Alcohol and Kidneys Function, Alcohol-Related Disease, Excess Alcohol Consumption & Alcoholism Treatment
Alcohol and Kidney Disease
Alcohol use disorder affects many parts of your body, including your kidneys. A little alcohol—one or two drinks now and then—usually has no serious effects. However, excessive drinking–more than four drinks daily—can affect your health, increase your chances for kidney disease and other alcohol-related diseases. When experts talk about one drink, they are talking about one 12–ounce bottle of beer, one glass of wine, or one ounce (one-shot) of “hard liquor.” 
Alcohol and Kidneys Disease Symptoms
The areas around your kidneys may feel sore after you drink alcohol. This is the area at the back of your abdomen, under your ribcage on both sides of your spine. This pain may be felt as a sudden, sharp, stabbing pain or more of a dull ache. It may be mild or severe and can be felt on one or both sides of the body.
Kidney pain may be felt in the upper or lower back or between the buttocks and lower ribs. The pain may be felt immediately after consuming alcohol or after you’ve stopped drinking. Sometimes it gets worse at night.
Other symptoms of alcohol and kidneys complications include:
- Painful urination
- Blood in the urine
- Loss of appetite
- Trouble sleeping
How Alcohol Affects Your Kidneys
The kidneys have an important job as a filter for harmful substances. One of these substances is alcohol. The kidneys of heavy drinkers have to work harder. Alcohol causes changes in the function of the kidneys and makes them less able to filter the blood. Alcohol and kidneys also affect the ability to regulate fluid and electrolytes in the body. When alcohol dehydrates (dries out) the body, the drying effect can affect the normal function of cells and organs, including the kidneys. In addition, alcohol can disrupt hormones that affect kidney function.
Alcohol and Kidneys Function
Too much alcohol can also affect your blood pressure. People who drink too much are more likely to have high blood pressure. And medications for high blood pressure can be affected by alcohol. High blood pressure is a common cause of kidney disease. More than two drinks a day can increase your chance of developing high blood pressure. Drinking alcohol in these amounts is a risk factor for developing a sign of kidney disease, protein in the urine (albuminuria). The good news is that you can prevent this by not drinking too much alcohol. 
By promoting liver disease, chronic drinking adds to the kidney’s job. The rate of blood flow to the kidneys is usually kept at a certain level so that the kidney can filter the blood well. Established liver disease impairs this important balancing act. In fact, most patients in the United States diagnosed with both liver disease and associated kidney dysfunction are alcohol dependent.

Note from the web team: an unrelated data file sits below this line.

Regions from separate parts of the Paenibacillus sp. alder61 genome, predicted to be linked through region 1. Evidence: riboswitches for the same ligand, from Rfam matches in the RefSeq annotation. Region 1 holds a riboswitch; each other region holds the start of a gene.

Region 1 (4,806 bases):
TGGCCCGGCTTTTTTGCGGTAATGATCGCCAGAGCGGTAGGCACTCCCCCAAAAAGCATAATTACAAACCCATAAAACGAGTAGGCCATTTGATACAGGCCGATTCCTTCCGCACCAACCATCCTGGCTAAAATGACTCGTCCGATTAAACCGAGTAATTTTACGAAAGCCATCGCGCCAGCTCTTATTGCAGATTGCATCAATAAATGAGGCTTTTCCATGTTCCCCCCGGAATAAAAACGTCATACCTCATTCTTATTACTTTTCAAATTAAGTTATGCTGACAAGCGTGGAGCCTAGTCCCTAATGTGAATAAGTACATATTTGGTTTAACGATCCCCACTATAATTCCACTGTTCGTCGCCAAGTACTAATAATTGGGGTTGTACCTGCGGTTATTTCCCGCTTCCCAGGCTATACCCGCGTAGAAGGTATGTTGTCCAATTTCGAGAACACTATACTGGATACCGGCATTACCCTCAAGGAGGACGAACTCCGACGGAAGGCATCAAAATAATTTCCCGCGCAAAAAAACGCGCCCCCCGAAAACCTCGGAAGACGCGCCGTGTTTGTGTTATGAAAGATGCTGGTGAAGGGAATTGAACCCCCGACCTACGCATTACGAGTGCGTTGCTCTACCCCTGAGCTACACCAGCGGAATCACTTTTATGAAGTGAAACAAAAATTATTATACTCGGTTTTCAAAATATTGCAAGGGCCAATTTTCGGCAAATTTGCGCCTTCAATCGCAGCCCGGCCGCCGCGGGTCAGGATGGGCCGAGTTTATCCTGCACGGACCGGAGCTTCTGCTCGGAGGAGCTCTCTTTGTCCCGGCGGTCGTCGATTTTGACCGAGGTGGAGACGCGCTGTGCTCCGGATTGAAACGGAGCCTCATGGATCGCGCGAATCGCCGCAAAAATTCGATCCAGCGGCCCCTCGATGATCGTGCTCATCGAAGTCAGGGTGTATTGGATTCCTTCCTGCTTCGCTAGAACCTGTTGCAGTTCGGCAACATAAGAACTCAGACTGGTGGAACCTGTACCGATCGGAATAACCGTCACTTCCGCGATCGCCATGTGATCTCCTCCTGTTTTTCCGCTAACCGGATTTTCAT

The Centers for Disease Control estimates that most American adults (two out of three) drink alcohol. Too often, some of these regular drinkers have more than five drinks at one time. In fact, about a quarter of drinkers reported they had done this on at least one day in the past year. “Binge” drinking has harmful effects on the kidney that can even lead to acute kidney failure. A sudden drop in kidney function is called acute kidney failure. This often goes away after a time, but it can occasionally lead to lasting kidney damage. 
Even without binge drinking, regularly drinking too much too often can also damage the kidneys. The damage occurs more slowly. Regular heavy drinking has been found to double the risk of chronic kidney disease, which does not go away over time. Even a higher risk of kidney problems has been found for heavy drinkers who also smoke. Smokers who are heavy drinkers have about five times the chance of developing CKD than people who don’t smoke or drink alcohol to excess.
Effects on Fluid and Electrolyte Balance
The acute effect of ethyl alcohol ingestion is to induce diuresis with excretion of free water and preservation of electrolytes. This occurs as the blood alcohol concentration is increasing and is due to the suppression by alcohol of the endogenous release of ADH. During a steady blood alcohol concentration, alcohol acts as an antidiuretic, causing retention of water and electrolytes. While at steady-state, additional doses of alcohol will produce progressively smaller and eventually absent diuretic responses. The chronic effect of alcohol and kidneys is to promote isosmotic retention of water and electrolytes due to increased ADH levels.
Antidiuretic hormone (ADH) is a hormone that helps your kidneys manage the amount of water in your body. The ADH test measures how much ADH is in your blood. This test is often combined with other tests to find out what is causing too much or too little of this hormone to be present in the blood.